White Sox Lose as Aaron Bummer's Bad Luck Continues Vs. Blue Jays

Bummer's bad luck continues in Sox loss: 'S--- happens' originally appeared on NBC Sports Chicago

The Chicago White Sox bullpen has not had the results Aaron Bummer was hoping for.

"I don't expect to lose a game if we're leading after the fifth inning," the reliever said during spring training. "I really think that the talent in our bullpen is that good, to where we should be able to go out there and hold leads for our starters, regardless of the score."

It hasn't gone that way. And Bummer has been in the middle of a good number of the late-game misfortunes, saddled with his fourth loss and fifth blown save Wednesday night, when the White Sox watched a 2-1 lead in the eighth inning turn into a 6-2 loss to the visiting Toronto Blue Jays.

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But while there's been plenty of attention on Bummer and the rest of a White Sox bullpen that hasn't lived up to its own preseason expectations, the lefty's bad luck — "buzzard luck," as manager Tony La Russa calls it — is becoming its own kind of storyline.

You might sit at home and wonder, "How can Bummer keep blowing leads?" The better question might be, "How can Bummer keep blowing leads in this fashion?"

"He’s had some buzzard luck," La Russa said. "I was just walking by him and the crawl (on TV) said, 'Sox bullpen struggles.' This guy comes in and gets a pop up, a strikeout and an infield single. I mean, that’s three outs normally. I wouldn’t call it struggling."

That brisk recap was indeed an accurate summation of Bummer's eighth inning Wednesday night. He didn't get knocked around the yard by one of the more impressive offenses in baseball. He coaxed a pop out to start the frame, then got a strikeout and a softly hit ground ball. As La Russa said, in most innings, that's a breezy 1-2-3 frame. With Bummer's luck what it is right now, it was a dropped third strike that allowed a runner to reach, followed by an infield single. Two on, one out.

A base hit to right followed to load the bases, and then Bummer walked Vladimir Guerrero Jr. to force in the tying run. He exited, only for two more runs to score once he left, with Tim Anderson's attempt at an inning-ending double play ending in a throwing error.

Bummer didn't get smoked Wednesday. And that's been the case more than once this season as the guy who had a combined 1.99 ERA in 2019 and 2020 owned a 4.30 mark by late Wednesday night.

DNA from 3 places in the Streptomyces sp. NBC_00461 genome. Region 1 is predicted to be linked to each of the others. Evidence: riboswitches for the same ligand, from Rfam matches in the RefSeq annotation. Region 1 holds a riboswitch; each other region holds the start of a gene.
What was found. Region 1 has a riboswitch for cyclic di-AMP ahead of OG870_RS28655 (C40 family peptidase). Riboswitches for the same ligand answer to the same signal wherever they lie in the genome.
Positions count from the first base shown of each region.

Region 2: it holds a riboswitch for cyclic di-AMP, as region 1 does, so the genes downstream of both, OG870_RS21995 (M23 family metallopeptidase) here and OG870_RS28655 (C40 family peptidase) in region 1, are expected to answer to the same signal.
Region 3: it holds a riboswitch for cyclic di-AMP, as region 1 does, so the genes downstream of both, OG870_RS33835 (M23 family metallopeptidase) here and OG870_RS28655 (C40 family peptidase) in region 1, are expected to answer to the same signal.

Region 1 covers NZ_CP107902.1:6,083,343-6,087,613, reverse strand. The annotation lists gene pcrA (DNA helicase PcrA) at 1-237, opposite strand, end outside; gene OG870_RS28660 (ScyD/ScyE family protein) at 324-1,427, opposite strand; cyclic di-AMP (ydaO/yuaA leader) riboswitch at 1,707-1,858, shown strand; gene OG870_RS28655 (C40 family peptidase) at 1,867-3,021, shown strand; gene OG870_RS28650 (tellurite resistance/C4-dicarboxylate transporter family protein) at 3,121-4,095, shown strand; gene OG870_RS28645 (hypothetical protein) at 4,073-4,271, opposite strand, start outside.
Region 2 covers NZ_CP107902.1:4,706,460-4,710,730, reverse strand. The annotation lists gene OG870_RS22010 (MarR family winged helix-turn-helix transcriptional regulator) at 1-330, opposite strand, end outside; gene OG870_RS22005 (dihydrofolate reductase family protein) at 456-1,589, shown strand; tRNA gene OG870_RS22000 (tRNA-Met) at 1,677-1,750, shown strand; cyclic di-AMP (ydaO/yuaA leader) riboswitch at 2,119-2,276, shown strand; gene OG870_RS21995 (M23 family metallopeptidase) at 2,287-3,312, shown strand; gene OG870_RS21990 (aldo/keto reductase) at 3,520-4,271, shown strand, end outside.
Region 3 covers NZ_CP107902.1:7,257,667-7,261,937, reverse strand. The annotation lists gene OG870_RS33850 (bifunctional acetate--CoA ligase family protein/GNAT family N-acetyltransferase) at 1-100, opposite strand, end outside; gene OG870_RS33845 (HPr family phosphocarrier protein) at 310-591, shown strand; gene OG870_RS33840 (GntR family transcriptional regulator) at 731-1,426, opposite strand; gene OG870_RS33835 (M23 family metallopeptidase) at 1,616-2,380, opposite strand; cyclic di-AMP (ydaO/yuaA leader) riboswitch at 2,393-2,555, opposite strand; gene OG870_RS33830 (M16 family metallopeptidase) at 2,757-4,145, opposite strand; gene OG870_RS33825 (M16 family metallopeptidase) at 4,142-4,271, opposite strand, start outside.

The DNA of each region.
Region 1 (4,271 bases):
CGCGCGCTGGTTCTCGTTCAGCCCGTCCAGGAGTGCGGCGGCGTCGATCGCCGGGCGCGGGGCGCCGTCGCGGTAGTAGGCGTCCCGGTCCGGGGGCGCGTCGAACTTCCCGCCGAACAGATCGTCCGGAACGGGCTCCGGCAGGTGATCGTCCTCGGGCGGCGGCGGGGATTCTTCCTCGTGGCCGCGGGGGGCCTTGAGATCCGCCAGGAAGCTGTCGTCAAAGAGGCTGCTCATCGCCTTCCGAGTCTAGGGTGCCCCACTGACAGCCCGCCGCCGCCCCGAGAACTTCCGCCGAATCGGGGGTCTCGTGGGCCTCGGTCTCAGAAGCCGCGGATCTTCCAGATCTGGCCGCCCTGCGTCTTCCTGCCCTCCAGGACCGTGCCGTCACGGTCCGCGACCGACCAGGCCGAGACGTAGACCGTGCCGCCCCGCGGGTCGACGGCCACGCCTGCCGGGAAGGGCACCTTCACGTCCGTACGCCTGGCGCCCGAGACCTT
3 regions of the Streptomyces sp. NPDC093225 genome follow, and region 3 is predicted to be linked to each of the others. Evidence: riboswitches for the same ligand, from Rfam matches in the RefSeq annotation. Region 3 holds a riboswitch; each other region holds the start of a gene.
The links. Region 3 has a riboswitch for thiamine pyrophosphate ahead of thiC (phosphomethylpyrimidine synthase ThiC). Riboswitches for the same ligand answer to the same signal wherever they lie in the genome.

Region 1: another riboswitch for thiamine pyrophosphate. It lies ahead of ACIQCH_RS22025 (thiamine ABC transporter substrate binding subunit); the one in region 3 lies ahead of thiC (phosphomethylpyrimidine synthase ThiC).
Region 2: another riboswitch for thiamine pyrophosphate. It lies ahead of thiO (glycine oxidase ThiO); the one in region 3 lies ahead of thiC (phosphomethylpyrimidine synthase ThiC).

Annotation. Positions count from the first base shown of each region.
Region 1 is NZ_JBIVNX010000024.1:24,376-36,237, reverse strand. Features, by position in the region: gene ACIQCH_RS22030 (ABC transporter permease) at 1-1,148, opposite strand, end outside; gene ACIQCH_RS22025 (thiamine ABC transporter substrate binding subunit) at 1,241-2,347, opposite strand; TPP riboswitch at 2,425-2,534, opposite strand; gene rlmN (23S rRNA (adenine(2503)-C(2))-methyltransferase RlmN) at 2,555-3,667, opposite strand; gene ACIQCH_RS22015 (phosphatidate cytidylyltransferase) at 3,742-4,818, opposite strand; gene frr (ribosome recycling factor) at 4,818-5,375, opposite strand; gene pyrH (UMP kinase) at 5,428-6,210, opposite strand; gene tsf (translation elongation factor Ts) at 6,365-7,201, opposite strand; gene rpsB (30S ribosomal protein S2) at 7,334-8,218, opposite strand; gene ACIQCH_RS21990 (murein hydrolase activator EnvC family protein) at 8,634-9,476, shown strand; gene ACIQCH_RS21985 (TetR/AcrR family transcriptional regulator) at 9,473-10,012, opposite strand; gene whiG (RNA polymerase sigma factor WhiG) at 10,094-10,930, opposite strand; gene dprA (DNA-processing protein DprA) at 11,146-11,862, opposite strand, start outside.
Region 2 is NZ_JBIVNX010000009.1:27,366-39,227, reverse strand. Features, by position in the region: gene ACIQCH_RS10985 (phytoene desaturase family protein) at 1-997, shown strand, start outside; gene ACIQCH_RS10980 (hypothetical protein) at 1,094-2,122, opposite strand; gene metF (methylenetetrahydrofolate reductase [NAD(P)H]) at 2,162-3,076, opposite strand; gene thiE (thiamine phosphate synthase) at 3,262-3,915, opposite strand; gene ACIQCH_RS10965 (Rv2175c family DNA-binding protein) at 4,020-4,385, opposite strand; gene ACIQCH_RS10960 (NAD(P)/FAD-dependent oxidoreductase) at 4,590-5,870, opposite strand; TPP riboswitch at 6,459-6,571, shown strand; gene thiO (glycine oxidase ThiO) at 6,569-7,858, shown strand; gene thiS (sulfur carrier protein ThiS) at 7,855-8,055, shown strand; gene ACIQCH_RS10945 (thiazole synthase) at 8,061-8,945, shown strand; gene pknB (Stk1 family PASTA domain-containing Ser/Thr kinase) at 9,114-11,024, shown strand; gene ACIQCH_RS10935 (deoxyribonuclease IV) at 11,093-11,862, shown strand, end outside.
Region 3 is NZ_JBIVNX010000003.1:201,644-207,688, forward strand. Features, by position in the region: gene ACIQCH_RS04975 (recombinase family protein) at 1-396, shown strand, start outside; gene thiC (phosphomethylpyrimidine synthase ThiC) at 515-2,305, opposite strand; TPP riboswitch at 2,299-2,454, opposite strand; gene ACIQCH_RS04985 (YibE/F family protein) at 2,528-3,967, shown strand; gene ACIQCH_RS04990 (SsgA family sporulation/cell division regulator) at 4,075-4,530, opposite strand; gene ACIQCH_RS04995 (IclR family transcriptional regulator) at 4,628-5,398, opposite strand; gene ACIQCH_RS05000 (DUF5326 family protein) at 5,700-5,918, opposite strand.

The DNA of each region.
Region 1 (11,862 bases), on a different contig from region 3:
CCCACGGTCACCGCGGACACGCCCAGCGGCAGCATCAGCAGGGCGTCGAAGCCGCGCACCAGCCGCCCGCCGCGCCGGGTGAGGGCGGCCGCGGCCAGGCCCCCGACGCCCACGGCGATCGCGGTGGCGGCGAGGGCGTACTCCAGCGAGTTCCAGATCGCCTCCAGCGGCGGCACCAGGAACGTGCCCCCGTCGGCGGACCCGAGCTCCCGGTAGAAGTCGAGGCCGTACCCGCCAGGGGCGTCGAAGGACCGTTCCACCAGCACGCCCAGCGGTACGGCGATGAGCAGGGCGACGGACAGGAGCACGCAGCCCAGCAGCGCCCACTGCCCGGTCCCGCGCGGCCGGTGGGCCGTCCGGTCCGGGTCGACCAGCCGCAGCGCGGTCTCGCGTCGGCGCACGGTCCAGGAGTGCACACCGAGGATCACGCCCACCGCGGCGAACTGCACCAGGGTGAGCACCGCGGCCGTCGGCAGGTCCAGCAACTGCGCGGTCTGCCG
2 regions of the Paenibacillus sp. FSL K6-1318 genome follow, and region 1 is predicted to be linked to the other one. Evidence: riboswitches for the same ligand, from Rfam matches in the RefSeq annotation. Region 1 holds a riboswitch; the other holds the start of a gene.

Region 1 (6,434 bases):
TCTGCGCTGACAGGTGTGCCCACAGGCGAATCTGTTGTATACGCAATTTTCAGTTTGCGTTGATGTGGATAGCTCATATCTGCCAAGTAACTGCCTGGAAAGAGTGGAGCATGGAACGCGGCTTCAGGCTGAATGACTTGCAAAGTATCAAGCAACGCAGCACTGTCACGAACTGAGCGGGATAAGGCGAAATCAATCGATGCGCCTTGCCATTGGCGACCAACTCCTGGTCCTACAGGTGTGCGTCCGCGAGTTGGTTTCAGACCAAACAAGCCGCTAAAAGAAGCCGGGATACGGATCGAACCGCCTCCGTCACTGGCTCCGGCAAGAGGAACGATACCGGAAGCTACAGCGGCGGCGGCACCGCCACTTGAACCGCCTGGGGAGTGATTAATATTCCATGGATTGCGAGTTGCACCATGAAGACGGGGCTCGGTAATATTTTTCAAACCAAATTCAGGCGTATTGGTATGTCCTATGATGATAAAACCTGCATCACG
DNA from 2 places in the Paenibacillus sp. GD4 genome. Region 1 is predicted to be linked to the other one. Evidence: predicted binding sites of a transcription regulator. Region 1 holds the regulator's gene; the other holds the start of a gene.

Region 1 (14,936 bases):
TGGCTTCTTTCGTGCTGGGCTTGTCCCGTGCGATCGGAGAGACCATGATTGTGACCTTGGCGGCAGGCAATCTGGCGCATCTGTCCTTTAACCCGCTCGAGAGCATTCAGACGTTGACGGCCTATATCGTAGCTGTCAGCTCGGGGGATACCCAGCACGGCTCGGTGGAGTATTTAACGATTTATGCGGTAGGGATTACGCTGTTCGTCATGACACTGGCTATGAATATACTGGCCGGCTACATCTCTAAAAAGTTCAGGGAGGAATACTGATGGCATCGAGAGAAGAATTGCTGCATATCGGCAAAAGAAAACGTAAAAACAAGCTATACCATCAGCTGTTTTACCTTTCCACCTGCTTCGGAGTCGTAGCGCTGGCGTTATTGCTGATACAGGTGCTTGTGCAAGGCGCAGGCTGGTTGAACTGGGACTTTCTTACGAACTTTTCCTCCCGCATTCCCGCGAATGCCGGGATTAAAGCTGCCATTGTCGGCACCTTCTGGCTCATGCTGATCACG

"For lack of a better word, shit happens, and it's how you respond to it. And I really wasn't happy with the way I responded to it," Bummer said after the game.

"You can control what you can control. I can only control the next pitch. And I didn't make the pitches that I needed to. It's as simple as that. I let the team down in that aspect, and I've got to go out there and be better. I've got to be able to have that mentality to go through and work through the crap and work through those types of things and be able to get the job done.

"It's kind of how you respond to the crap that defines who we are as a bullpen. That's something that I wear on my shoulders and wear out there. That's something I have to be better at."

Give Bummer plenty of credit. For all the "crap" he's had to deal with this season, he's not whining about it, instead turning the spotlight back on himself. Fans have been quick to call him out for not being the automatic out machine he was the last two seasons, but it's clear he's his own harshest critic.

That's what the White Sox are happy to see, someone who's accountable while still understanding of his situation. His manager, his teammates, they see a key cog to their championship hopes who's handling this tough stretch the way he should.

"That's who he is. He's even-keeled, same guy every day no matter what, good, bad or whatever's going on," White Sox starting pitcher Lance Lynn said. "So as long as we keep that going and don't let things snowball, then you start worrying about things you can't control.

"In this game, when you start to worry about things you can't control, then things happen to be even worse. As I've talked to him, he hasn't done that. ... His stuff's good. You're seeing bad swings and bad contact, so we need to make sure we keep him right there and things will work themselves out."

Lynn's confidence that things will turn for Bummer reminded of what Bummer's bullpen mate Liam Hendriks said recently. And with Hendriks, an elite bullpen arm just like Bummer has been for the past two seasons, turning his bumpy start to 2021 around in a hurry, there's faith that the much ballyhooed bullpen can still live up to the immense preseason hype.

But getting Bummer back to his usual performances will be key to doing that. Once it happens, days like Wednesday will become a distant memory. Until it happens, days like Wednesday will continue to live as a trend in the minds of fans.

"He has all the confidence in the world, and he’s going to figure it out and do something special," Hendriks said last week. "And by the end of the year, he’ll probably have the best numbers in our bullpen by a long way.

"He’s got weak contact the entire time. Guys aren’t lacing balls, they’re just finding holes. And all he needs is a line drive at somebody, and all of a sudden, it clicks, the confidence comes back and he’s rolling for a few months."

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